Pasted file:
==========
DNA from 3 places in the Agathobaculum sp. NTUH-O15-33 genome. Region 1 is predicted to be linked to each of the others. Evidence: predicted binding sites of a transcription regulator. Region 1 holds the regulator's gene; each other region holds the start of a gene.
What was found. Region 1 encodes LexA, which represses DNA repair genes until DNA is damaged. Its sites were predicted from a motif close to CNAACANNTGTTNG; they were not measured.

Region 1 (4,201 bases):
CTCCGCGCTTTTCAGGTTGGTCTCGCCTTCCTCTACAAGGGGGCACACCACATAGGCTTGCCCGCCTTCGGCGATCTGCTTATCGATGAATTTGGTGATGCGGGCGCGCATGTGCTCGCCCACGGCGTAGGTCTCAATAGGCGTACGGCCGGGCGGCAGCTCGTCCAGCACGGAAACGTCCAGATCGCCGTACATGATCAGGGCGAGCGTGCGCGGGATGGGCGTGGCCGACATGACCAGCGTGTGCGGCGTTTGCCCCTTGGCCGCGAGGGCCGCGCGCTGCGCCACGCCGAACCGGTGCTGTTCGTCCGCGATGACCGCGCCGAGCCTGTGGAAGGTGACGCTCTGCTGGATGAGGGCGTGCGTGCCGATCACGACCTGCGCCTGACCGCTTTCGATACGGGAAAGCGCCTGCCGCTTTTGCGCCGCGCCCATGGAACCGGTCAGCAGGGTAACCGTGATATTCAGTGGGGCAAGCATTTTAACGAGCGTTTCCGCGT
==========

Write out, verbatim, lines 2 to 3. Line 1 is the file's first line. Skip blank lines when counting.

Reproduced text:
What was found. Region 1 encodes LexA, which represses DNA repair genes until DNA is damaged. Its sites were predicted from a motif close to CNAACANNTGTTNG; they were not measured.

Region 1 (4,201 bases):